Reply
      • Sam,

        Thanks for updating the link. I didn’t take it as a discount on what I do at all. In fact, I’m glad you disclaim it, you’re spot on with the industry being plagued with garbage reviews (I am on the fence about starting a blog series explaining/showing some of them). That is why I got involved with it and created Review Signal in the first place. I just wanted to stop by and mention it because my WordPress performance stuff seems really popular but nobody seems to actually know/pay attention to the review side of what I do which has been running for a long time now :)

        As far as thoughts about the article and what you might consider adding – more companies. If you read my latest edition you can pull a list of almost all the companies that are of any decent size in the space (check comments for omissions/new entrants like HostGator).

        Reply
        • Haha, that would be awesome. You have one guaranteed reader (me) if you do write that series! I will take another spin through your article here soon and see if I can get some more hosting companies added in. Thanks again.

          Reply
    • Kevin,

      Your list seems to not distinguish between the long-existing GoDaddy shared hosting (which has a horrid and deserved reputation) and the relatively new (offered for over a year) GoDaddy Pro Managed WordPress. Why?

      If this is a list of “WordPress Hosting Benchmarks” I suggest dropping the former and picking-up the latter. If you call GoDaddy today and ask them for hosting involving WordPress, they don’t even recommend the shared accounts (and never have). It’s like putting a token turtle in a rabbit race.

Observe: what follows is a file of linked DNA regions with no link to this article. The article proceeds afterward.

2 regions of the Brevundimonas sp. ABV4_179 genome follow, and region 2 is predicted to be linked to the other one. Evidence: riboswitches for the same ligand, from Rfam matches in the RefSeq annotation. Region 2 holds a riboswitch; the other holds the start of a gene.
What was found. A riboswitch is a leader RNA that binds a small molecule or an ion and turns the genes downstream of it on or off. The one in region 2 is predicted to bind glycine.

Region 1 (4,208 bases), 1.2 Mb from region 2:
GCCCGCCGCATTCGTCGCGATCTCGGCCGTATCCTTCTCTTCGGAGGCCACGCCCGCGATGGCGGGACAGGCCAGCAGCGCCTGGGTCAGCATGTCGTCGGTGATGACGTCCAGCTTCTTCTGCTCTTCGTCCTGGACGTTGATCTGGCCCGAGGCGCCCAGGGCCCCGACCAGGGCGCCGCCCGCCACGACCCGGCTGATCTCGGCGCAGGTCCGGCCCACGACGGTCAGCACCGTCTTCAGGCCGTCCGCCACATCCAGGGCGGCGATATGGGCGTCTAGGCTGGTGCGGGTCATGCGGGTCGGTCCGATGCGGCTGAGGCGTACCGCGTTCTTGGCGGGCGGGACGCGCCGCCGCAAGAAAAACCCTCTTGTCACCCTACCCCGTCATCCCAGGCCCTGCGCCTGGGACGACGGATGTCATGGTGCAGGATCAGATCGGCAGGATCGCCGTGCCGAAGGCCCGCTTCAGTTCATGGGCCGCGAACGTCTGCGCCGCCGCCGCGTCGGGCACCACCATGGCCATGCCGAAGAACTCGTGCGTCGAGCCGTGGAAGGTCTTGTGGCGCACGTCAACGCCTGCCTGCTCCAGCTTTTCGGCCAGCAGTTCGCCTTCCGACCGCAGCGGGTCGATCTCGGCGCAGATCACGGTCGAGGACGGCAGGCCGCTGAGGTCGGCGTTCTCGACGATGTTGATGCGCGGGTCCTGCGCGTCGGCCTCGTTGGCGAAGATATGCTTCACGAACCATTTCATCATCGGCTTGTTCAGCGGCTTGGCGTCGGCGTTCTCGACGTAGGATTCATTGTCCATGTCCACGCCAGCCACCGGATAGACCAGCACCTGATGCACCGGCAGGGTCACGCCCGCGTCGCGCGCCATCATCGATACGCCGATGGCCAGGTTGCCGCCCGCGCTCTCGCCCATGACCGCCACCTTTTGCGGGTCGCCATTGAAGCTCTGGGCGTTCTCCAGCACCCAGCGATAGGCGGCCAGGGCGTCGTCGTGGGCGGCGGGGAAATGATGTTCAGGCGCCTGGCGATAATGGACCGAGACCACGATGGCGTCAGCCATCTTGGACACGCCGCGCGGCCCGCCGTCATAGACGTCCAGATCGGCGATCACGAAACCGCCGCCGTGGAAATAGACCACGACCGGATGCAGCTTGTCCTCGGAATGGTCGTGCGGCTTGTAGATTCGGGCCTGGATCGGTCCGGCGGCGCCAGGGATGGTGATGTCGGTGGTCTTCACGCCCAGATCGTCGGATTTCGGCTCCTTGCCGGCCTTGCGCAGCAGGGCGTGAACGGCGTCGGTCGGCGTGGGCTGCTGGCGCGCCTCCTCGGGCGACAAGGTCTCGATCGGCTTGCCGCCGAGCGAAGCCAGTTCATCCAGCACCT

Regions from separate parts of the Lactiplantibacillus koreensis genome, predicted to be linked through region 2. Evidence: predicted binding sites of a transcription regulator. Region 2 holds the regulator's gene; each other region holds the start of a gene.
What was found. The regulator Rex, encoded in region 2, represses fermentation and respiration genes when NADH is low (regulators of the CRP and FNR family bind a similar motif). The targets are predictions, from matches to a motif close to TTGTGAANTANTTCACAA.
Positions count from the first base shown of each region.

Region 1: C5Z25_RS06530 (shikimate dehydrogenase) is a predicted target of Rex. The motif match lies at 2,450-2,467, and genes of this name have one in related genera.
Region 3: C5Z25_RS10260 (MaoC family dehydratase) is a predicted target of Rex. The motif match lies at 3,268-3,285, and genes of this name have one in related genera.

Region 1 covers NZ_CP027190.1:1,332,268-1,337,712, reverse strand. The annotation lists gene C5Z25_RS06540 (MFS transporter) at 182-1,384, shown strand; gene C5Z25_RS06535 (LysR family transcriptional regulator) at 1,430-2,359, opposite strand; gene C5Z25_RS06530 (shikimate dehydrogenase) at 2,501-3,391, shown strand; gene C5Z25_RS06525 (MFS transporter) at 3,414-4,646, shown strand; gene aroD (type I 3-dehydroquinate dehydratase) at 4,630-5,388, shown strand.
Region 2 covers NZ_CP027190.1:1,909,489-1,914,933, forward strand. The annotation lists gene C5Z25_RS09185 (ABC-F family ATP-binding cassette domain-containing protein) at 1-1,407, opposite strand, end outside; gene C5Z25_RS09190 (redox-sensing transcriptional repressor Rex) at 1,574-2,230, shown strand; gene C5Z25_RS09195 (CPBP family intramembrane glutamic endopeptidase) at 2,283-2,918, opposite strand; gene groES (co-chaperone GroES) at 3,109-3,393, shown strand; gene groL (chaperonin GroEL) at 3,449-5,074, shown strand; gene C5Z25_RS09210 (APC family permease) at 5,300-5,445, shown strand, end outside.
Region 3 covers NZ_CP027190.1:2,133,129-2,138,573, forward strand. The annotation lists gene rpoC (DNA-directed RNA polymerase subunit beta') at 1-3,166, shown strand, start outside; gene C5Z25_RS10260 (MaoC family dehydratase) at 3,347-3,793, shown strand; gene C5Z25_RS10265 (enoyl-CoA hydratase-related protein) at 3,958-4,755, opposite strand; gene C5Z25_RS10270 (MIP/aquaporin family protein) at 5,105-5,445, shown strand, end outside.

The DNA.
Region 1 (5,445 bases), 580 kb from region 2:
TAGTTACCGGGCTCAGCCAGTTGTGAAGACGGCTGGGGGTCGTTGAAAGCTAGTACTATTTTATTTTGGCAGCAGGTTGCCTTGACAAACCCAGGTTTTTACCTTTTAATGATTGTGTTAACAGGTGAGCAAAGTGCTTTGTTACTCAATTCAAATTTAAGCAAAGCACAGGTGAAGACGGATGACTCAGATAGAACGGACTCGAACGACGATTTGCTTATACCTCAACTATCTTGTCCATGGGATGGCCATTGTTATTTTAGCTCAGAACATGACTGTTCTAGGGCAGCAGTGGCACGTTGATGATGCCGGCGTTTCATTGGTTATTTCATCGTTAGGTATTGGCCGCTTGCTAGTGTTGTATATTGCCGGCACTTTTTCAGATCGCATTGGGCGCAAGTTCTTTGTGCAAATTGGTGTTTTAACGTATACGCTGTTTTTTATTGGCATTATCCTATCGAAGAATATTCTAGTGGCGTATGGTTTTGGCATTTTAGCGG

I see you have MediaTemple in your list and would imagine that GoDaddy Pro Managed WordPress Hosting would rank up there as well, since they use much of the same infrastructure.

      Reply
  3. I noticed GoDaddy Pro Managed WordPress is ranked ~#2 in many of your benchmarks, yet they don’t make your recommended list for ‘average’ users. Also didn’t notice MediaTemple, which is basically the same infrastructure as GoDaddy (or vice versa).

    For the cost (which is 1/5 the cost of WP Engine and others), we’ve found GoDaddy to be very fast, mostly reliable (they had their first major outage in a year last week), with excellent Support.

    Despite a decade of shared-hosting issues, I’d really be “pressed” to not recommend their Managed solution. Unless I had a challenging setup or super-high traffic site, I’m not sure why they aren’t characterized as a Ferrari at Toyota prices.

    Reply